It’s probably true that most clients want their accountants to help them pay less tax and to keep them straight with the authorities. Probably true. For most. But these may not be the key priorities that explain why all of your clients have you as their accountant.

An accountant told me recently that he thought all of his business clients wanted him to help them to earn more money and to pay less tax.  He may be right. But equally, unless he asks them he won’t know who values his business advice and who thinks he is simply interfering.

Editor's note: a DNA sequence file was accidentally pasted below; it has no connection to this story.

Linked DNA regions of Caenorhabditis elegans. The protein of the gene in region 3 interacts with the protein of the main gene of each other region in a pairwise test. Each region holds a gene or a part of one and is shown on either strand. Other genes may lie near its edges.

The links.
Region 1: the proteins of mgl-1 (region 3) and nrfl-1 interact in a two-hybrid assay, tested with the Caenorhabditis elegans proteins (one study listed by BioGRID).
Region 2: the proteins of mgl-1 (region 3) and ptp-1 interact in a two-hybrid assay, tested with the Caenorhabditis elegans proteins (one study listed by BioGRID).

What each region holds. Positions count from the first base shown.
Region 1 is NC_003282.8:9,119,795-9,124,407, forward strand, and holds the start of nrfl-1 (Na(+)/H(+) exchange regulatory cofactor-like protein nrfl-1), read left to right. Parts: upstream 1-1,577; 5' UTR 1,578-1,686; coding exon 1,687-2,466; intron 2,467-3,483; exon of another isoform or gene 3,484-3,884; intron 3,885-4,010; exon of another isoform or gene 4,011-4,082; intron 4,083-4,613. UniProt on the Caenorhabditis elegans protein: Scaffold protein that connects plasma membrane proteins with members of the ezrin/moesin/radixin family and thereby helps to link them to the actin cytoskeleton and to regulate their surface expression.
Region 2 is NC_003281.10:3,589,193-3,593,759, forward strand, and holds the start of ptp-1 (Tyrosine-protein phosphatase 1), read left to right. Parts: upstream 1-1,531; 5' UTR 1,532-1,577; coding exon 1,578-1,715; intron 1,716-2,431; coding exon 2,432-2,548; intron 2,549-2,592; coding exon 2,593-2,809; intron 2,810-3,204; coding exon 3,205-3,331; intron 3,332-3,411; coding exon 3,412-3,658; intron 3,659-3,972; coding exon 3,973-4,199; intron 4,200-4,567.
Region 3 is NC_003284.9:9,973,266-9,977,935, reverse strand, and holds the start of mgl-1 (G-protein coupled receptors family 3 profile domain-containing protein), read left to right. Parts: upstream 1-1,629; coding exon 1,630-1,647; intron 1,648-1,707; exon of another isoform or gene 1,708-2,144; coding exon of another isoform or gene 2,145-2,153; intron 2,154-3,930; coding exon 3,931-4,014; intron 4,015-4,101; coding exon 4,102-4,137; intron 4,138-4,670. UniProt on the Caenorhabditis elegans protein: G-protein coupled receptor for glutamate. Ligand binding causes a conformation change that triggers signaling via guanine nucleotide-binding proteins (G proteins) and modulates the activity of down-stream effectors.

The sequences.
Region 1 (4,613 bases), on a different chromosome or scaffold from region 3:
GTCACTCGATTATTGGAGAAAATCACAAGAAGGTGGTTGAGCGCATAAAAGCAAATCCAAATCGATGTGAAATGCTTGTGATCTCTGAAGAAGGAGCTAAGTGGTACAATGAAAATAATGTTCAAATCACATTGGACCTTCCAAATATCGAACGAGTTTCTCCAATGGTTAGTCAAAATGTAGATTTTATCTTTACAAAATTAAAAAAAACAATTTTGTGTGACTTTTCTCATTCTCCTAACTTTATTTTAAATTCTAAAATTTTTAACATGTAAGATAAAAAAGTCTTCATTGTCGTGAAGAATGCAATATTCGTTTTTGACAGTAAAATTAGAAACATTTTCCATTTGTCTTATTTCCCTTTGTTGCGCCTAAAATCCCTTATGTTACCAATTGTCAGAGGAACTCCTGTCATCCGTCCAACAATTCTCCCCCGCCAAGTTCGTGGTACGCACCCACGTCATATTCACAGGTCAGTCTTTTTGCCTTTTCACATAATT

Another accountant charges very low fees and believes that this is more important to his clients than advice on anything beyond the basics. He may be right. Equally he may have clients who would happily pay more for more advice.

It’s all very well to promote your services by reference to assumptions as to what matters to most prospects for your services. But at an early point you need to check what matters to them most.

Unless you ask them, you won’t know will you?

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What sort of person makes a good ‘finder’?

‘Finders’ generate leads for new business from new sources.They go out and create opportunities to talk with prospective clients about problems they can solve.They don’t wait for the phone to ring; they go out and find business.

If their firm is of a certain size they may be required to generate work not just for themselves but also for members of a team.